Operators of renewable energy schemes are at risk of significant financial losses due to being underinsured, warned an insurance specialist.
In recent years, the renewable energy sector has grown at an exponential rate, thanks largely to technological advancements, governmental incentives and increased affordability.
With PM Boris Johnson recently announcing that every home in the UK will be powered by electricity from offshore wind farms within a decade, this upward trend shows no signs of slowing.
There are a raft of options available to those looking to launch a green energy project, from anaerobic digestion (AD) and hydroelectric schemes to wind, solar, battery storage and biomass projects.
Although opportunities in the sector are plentiful and the launch of such projects are a step in the right direction of a more sustainable future for the country, Kris Johnson, of renewable energy insurance specialist Lycetts, is warning that key aspects are being overlooked in the planning stage.
Kris said that whilst many operators have insurance for renewable energy schemes, the policies are often insufficient – putting the viability of such projects in jeopardy.
“Renewable energy schemes are growing in popularity, whether it be farmers plugging into secondary revenue streams or companies launching mass projects as a main source of income,” said Kris.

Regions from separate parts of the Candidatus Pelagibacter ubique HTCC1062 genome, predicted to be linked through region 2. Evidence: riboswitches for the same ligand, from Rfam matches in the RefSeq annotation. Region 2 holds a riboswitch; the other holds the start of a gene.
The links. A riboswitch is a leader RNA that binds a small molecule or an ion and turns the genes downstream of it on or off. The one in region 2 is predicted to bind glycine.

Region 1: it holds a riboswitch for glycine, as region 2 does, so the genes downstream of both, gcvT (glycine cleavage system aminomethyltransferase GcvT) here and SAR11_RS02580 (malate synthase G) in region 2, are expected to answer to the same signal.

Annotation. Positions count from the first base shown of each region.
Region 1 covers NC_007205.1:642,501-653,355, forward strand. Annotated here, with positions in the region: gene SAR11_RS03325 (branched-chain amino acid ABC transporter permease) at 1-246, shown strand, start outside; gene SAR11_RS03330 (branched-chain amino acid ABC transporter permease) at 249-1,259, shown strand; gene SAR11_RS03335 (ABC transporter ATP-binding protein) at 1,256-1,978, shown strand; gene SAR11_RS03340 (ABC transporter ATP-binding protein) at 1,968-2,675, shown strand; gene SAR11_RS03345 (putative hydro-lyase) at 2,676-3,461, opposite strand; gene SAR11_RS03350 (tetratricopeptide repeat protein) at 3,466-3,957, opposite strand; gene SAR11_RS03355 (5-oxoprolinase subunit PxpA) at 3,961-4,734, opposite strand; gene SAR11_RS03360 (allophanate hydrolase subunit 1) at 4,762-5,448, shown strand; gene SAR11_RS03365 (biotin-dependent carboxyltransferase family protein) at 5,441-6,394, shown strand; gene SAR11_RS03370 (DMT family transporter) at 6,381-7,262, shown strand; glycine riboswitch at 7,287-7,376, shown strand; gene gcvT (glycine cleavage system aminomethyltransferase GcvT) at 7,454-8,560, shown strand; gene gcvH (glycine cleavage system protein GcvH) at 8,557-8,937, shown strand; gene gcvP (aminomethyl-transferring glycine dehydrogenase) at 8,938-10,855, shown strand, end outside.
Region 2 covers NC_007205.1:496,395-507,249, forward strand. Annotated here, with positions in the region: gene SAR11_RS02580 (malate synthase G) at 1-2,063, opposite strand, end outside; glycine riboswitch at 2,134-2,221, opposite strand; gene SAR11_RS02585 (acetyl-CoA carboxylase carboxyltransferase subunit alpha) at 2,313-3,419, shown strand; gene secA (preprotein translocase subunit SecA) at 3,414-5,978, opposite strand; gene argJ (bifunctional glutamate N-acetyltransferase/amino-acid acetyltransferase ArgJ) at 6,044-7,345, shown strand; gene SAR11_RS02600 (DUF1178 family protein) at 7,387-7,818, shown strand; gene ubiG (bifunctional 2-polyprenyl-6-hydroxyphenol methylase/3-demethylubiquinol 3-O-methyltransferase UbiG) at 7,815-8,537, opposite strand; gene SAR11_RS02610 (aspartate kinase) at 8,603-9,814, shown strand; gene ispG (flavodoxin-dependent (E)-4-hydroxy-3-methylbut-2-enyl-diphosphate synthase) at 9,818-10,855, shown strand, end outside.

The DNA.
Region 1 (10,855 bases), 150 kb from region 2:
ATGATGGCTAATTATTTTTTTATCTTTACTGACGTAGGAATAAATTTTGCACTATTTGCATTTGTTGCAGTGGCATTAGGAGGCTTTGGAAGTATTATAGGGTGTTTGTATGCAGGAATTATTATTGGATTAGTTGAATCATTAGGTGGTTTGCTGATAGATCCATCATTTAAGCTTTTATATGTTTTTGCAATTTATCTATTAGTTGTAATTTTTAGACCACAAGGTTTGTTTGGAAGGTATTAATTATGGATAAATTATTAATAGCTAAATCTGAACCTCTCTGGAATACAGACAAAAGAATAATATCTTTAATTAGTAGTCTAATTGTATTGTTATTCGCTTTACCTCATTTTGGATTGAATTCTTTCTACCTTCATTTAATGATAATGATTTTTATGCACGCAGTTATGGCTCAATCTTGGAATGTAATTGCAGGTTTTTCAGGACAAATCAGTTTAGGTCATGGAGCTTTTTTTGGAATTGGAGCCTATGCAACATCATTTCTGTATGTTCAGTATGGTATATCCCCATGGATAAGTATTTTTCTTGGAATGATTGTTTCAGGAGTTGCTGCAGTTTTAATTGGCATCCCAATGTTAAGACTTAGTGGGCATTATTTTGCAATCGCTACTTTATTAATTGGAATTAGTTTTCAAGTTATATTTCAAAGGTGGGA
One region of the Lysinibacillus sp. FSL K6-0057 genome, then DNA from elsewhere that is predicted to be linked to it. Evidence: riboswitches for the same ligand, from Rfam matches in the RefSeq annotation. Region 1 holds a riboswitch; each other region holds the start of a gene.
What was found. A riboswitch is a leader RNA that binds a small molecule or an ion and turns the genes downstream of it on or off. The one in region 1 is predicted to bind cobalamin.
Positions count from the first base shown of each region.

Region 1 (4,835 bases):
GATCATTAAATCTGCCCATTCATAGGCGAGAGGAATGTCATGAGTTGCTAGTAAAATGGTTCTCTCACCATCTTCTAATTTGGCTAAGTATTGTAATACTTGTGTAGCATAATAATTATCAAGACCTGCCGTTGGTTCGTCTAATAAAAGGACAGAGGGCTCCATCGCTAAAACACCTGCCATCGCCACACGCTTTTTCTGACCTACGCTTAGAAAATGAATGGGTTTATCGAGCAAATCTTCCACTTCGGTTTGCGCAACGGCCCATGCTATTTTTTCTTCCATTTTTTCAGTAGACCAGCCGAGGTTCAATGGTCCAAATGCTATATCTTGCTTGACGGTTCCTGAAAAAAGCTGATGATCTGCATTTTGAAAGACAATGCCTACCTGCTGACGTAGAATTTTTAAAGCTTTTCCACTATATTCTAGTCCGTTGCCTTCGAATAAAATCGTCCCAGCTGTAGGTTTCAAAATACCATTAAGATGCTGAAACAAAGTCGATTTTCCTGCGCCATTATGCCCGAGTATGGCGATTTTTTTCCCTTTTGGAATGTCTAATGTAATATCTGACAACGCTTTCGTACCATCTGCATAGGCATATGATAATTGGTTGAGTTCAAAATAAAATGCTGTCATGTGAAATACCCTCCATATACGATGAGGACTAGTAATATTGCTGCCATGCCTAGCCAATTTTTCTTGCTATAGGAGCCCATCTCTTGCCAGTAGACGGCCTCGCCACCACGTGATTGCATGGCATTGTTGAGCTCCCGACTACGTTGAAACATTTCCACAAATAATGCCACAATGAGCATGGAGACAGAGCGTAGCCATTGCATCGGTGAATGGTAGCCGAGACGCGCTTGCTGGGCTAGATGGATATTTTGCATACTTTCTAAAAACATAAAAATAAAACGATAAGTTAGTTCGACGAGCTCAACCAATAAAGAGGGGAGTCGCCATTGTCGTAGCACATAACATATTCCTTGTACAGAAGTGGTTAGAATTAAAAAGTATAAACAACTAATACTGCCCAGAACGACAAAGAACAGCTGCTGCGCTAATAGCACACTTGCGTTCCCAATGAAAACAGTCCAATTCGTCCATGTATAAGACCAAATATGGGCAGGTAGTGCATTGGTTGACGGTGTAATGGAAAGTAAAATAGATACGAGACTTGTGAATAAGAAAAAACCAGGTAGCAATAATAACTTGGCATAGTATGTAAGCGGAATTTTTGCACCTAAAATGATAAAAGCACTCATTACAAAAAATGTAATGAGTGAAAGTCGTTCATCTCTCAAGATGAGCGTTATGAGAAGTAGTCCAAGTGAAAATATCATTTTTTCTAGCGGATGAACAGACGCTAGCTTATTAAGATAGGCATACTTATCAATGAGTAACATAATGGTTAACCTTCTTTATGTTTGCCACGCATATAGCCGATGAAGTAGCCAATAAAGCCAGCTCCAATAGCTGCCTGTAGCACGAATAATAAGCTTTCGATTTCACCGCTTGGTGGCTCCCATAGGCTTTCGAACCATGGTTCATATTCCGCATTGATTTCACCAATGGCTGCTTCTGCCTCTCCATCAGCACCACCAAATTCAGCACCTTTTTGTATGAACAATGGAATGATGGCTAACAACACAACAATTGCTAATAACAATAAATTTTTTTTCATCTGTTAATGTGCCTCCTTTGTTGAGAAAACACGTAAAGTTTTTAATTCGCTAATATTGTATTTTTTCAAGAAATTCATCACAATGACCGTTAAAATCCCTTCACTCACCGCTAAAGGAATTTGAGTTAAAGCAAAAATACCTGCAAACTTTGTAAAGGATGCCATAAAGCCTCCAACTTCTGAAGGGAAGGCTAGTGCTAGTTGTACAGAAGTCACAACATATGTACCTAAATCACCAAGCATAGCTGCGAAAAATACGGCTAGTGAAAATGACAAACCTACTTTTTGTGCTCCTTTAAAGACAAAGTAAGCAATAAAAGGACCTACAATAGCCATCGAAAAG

“An issue we see time and time again is operators building new AD or biomass plants and not knowing what insurers will and won’t accept in terms of technology and construction.”
“One important consideration is the quality standards of equipment and installations. When it comes to equipment and installation, quality can vary greatly. For equipment deemed less reliable, premiums can prove extremely costly and, in some cases, uninsurable.
“Anyone looking to build a new plant should engage with specialist insurers or intermediaries at the planning stage of the project. These experts can provide advice from a risk management perspective and help operators divert from costly, and in some cases, business-critical decisions.
“It is not just new plants that are affected. Plants that are several years old that may need to be upgraded to comply with new rules laid down by insurers.”
Kris urged operators to ensure they have comprehensive cover that is appropriate for their project and will cover for all eventualities.
He recommended operators seek a full engineering solution, including mechanical and electrical breakdown cover, in addition to the traditional fire and perils cover. Conventional Public Liability policies (covering third party property damage) can also create gaps in cover when it comes to escape of pollutants and odour issues. These gaps can be bridged by specialist Environmental Liability policies which are also recommended.
“We have seen claims that have run into the millions so we know the risks of underestimating the sums covered or relying on restrictive policies,” added Kris.
“Gaps in knowledge and experience are to be expected – but this can be addressed by bringing in the requisite expertise. Insurance brokers can provide specialist advice on what cover is necessary, including contract works, delay in start-up, environmental liability, and machinery breakdown with resultant loss of revenue.”
For more information on how Lycetts can help with your energy scheme insurance needs, contact Kris on firstname.lastname@example.org or 07769 695127.